Heathrow crash prompts safety reviews

Hotel News - 09/04/2010

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Accident investigators have warned Heathrow Airport to improve the clarity of manoeuvre directions given to pilots after a runway crash left hundreds stranded.

Following a runway accident that left two wide-body jumbo jets grounded and forced hundreds of passengers to change to alternative aircraft, a report into the incident has concluded that Heathrow Airport needs to improve the manoeuvre warnings it gives pilots.

The Air Accidents Investigation Branch (AAIB) found that a catalogue of errors led to a collision between a SriLankan Airlines Airbus A340 and a British Airways Boeing 747.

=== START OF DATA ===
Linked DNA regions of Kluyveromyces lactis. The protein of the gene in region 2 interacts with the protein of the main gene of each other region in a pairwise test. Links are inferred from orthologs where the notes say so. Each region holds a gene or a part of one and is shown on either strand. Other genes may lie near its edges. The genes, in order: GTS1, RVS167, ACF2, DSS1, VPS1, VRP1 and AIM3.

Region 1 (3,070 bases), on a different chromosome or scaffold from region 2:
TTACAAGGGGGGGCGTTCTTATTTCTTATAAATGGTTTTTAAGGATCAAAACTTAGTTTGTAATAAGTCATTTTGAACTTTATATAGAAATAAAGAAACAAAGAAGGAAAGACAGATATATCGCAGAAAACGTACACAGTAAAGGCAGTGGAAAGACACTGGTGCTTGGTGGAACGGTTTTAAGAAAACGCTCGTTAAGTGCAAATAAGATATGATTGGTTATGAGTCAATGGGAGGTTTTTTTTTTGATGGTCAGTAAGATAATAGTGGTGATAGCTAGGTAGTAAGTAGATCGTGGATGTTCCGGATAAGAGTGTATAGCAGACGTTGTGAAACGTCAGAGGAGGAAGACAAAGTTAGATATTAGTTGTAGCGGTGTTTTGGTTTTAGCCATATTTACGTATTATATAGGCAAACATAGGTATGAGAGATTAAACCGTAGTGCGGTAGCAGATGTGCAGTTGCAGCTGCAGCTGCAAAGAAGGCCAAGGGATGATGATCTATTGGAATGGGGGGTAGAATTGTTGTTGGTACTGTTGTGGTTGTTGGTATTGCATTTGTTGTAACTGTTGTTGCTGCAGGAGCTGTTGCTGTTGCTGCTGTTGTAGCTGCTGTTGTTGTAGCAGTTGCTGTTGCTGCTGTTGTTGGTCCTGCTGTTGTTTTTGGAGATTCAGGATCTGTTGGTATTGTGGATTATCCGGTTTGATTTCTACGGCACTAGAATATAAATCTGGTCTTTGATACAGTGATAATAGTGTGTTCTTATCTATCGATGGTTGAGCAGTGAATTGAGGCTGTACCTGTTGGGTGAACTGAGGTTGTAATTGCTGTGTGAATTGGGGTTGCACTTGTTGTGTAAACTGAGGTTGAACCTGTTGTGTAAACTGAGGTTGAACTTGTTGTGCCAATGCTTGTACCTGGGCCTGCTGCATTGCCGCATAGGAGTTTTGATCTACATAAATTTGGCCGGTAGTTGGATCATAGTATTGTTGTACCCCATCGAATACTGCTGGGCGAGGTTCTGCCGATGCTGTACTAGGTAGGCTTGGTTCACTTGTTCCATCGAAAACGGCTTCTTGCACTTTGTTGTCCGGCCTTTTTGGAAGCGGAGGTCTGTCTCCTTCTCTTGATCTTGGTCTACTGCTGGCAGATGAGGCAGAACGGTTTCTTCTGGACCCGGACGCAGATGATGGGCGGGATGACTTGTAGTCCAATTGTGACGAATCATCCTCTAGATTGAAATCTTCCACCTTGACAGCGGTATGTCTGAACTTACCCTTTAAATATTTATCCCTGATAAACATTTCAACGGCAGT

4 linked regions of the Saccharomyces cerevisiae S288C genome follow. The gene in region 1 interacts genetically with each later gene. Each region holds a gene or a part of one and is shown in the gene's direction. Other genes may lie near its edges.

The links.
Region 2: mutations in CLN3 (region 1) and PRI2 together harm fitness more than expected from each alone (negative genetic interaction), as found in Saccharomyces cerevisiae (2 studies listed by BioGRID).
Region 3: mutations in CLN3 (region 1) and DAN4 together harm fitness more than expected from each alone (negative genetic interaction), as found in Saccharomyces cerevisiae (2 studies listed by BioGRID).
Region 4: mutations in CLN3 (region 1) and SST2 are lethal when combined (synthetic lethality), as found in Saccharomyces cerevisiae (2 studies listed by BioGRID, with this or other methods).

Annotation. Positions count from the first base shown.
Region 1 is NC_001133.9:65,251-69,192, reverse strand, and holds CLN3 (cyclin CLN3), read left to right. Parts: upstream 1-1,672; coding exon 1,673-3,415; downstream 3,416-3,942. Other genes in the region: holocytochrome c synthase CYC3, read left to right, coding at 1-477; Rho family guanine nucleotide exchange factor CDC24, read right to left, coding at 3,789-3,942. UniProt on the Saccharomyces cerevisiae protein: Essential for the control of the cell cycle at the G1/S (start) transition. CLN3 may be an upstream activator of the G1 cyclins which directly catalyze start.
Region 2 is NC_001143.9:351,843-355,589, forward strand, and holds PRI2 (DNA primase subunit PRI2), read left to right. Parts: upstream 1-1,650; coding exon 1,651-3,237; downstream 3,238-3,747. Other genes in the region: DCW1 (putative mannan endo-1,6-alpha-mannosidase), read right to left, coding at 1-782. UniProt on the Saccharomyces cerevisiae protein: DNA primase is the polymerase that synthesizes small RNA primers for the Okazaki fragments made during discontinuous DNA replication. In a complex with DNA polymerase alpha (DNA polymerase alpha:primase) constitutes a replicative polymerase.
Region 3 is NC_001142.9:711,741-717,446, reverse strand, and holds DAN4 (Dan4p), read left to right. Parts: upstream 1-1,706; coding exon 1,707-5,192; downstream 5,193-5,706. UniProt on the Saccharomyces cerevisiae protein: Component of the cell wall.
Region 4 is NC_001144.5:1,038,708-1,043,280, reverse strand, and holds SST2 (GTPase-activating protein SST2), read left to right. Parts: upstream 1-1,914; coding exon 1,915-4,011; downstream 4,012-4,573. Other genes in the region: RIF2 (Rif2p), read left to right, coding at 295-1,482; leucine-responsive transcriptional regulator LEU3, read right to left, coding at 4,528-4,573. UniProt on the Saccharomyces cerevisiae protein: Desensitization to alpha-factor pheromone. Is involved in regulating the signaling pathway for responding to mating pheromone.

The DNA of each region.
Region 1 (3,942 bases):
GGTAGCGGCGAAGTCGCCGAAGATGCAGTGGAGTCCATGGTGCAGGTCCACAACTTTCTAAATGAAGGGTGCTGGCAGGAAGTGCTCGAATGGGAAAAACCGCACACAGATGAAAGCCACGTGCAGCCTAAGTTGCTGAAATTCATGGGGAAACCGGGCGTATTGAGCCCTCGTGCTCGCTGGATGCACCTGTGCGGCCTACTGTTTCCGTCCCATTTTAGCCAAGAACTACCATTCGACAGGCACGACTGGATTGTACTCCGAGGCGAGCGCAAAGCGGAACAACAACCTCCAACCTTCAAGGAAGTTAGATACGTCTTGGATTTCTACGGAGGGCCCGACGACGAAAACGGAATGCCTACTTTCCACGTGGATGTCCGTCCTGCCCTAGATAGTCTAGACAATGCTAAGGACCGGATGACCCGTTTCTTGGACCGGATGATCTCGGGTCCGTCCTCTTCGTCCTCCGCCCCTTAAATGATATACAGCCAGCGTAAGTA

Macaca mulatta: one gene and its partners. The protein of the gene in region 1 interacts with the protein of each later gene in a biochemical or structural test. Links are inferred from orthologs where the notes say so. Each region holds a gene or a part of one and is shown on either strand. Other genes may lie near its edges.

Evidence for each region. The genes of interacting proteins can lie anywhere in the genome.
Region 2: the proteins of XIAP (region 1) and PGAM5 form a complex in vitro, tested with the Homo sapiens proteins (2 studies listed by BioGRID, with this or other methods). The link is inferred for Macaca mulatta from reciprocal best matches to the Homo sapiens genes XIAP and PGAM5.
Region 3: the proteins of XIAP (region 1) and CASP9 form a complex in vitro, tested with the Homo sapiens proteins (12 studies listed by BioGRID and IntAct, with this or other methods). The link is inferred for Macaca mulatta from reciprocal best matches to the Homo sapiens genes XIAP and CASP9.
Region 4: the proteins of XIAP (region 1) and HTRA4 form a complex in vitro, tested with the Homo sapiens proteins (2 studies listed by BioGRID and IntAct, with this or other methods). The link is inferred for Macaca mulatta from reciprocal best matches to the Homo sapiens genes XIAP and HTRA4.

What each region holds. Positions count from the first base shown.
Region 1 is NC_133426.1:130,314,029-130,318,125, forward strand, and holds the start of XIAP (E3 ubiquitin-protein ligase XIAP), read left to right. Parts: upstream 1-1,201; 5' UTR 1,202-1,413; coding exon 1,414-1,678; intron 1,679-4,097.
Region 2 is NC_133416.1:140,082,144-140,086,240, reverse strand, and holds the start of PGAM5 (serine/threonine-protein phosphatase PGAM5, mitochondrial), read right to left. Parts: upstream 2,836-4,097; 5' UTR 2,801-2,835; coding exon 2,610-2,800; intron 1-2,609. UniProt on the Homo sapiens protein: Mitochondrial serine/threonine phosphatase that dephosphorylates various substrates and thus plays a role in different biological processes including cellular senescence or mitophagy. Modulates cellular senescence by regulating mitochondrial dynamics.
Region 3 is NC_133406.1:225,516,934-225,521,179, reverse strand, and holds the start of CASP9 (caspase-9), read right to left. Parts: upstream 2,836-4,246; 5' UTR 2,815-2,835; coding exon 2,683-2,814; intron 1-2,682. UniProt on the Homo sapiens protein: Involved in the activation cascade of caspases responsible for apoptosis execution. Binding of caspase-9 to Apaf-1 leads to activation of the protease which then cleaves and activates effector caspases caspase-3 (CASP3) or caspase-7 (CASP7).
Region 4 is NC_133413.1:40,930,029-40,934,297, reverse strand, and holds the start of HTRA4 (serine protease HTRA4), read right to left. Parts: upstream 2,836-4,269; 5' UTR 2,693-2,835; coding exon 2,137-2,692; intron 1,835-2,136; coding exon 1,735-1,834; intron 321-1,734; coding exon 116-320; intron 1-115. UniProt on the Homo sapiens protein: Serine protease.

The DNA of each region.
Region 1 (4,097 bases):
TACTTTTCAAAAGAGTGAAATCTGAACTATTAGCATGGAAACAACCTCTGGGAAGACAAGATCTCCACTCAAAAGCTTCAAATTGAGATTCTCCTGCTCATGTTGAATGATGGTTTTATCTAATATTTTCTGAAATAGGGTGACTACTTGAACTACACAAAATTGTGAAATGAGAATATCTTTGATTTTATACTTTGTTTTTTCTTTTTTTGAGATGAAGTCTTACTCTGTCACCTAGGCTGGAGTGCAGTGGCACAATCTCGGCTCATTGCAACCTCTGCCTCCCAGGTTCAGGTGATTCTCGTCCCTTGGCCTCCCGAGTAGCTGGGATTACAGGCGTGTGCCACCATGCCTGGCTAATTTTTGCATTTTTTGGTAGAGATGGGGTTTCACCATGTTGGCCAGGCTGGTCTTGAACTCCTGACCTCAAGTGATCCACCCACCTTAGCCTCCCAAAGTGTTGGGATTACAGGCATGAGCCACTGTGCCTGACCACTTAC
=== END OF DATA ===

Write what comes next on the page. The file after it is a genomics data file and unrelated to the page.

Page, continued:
The crew of the Airbus incorrectly thought it had received clearance from air-traffic control to taxi to a holding point.

While manoeuvring, poor visibility and a lack of experience led the SriLankan Airlines crew to misjudge the distance between its aircraft and the British Airways jet on another taxiway, resulting in damage to both planes.

None of the 614 passengers on the jets was injured but all were forced to change to other planes, which later flew them to their destinations.

In a review of past AAIB reports, the safety body found nine previous collisions between aircraft taxiing at Heathrow since 1975. The AAIB said Heathrow should provide clearer warnings to the crew of taxiing aircraft that clearance between aircraft was not always assured.

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